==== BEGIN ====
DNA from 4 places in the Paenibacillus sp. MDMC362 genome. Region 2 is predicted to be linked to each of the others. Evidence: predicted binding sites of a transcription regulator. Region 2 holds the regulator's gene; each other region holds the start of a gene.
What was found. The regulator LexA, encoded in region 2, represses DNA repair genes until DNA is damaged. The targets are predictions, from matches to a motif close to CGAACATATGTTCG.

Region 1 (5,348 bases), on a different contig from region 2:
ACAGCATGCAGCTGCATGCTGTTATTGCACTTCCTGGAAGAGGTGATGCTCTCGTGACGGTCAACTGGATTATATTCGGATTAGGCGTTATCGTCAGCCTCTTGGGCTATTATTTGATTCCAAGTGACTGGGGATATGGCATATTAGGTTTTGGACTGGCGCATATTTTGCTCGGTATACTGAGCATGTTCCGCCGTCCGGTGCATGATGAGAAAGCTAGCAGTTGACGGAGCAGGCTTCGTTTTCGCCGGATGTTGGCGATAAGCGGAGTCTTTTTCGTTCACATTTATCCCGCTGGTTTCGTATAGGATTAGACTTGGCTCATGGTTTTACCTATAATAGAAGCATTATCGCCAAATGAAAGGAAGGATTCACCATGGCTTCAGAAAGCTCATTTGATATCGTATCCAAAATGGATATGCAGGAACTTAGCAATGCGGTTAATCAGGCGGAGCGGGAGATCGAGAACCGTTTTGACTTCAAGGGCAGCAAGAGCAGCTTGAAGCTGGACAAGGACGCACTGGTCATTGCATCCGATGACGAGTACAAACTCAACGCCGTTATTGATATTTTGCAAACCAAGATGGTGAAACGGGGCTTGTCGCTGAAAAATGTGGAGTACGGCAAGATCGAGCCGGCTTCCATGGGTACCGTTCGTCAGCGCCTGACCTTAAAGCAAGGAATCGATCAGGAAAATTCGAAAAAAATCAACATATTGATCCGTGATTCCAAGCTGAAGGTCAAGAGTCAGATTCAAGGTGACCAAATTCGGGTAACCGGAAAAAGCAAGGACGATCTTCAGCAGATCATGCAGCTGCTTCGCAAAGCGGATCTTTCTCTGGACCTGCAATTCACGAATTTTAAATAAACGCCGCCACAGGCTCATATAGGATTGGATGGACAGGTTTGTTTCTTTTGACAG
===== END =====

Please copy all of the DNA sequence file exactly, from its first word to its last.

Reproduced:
DNA from 4 places in the Paenibacillus sp. MDMC362 genome. Region 2 is predicted to be linked to each of the others. Evidence: predicted binding sites of a transcription regulator. Region 2 holds the regulator's gene; each other region holds the start of a gene.
What was found. The regulator LexA, encoded in region 2, represses DNA repair genes until DNA is damaged. The targets are predictions, from matches to a motif close to CGAACATATGTTCG.

Region 1 (5,348 bases), on a different contig from region 2:
ACAGCATGCAGCTGCATGCTGTTATTGCACTTCCTGGAAGAGGTGATGCTCTCGTGACGGTCAACTGGATTATATTCGGATTAGGCGTTATCGTCAGCCTCTTGGGCTATTATTTGATTCCAAGTGACTGGGGATATGGCATATTAGGTTTTGGACTGGCGCATATTTTGCTCGGTATACTGAGCATGTTCCGCCGTCCGGTGCATGATGAGAAAGCTAGCAGTTGACGGAGCAGGCTTCGTTTTCGCCGGATGTTGGCGATAAGCGGAGTCTTTTTCGTTCACATTTATCCCGCTGGTTTCGTATAGGATTAGACTTGGCTCATGGTTTTACCTATAATAGAAGCATTATCGCCAAATGAAAGGAAGGATTCACCATGGCTTCAGAAAGCTCATTTGATATCGTATCCAAAATGGATATGCAGGAACTTAGCAATGCGGTTAATCAGGCGGAGCGGGAGATCGAGAACCGTTTTGACTTCAAGGGCAGCAAGAGCAGCTTGAAGCTGGACAAGGACGCACTGGTCATTGCATCCGATGACGAGTACAAACTCAACGCCGTTATTGATATTTTGCAAACCAAGATGGTGAAACGGGGCTTGTCGCTGAAAAATGTGGAGTACGGCAAGATCGAGCCGGCTTCCATGGGTACCGTTCGTCAGCGCCTGACCTTAAAGCAAGGAATCGATCAGGAAAATTCGAAAAAAATCAACATATTGATCCGTGATTCCAAGCTGAAGGTCAAGAGTCAGATTCAAGGTGACCAAATTCGGGTAACCGGAAAAAGCAAGGACGATCTTCAGCAGATCATGCAGCTGCTTCGCAAAGCGGATCTTTCTCTGGACCTGCAATTCACGAATTTTAAATAAACGCCGCCACAGGCTCATATAGGATTGGATGGACAGGTTTGTTTCTTTTGACAG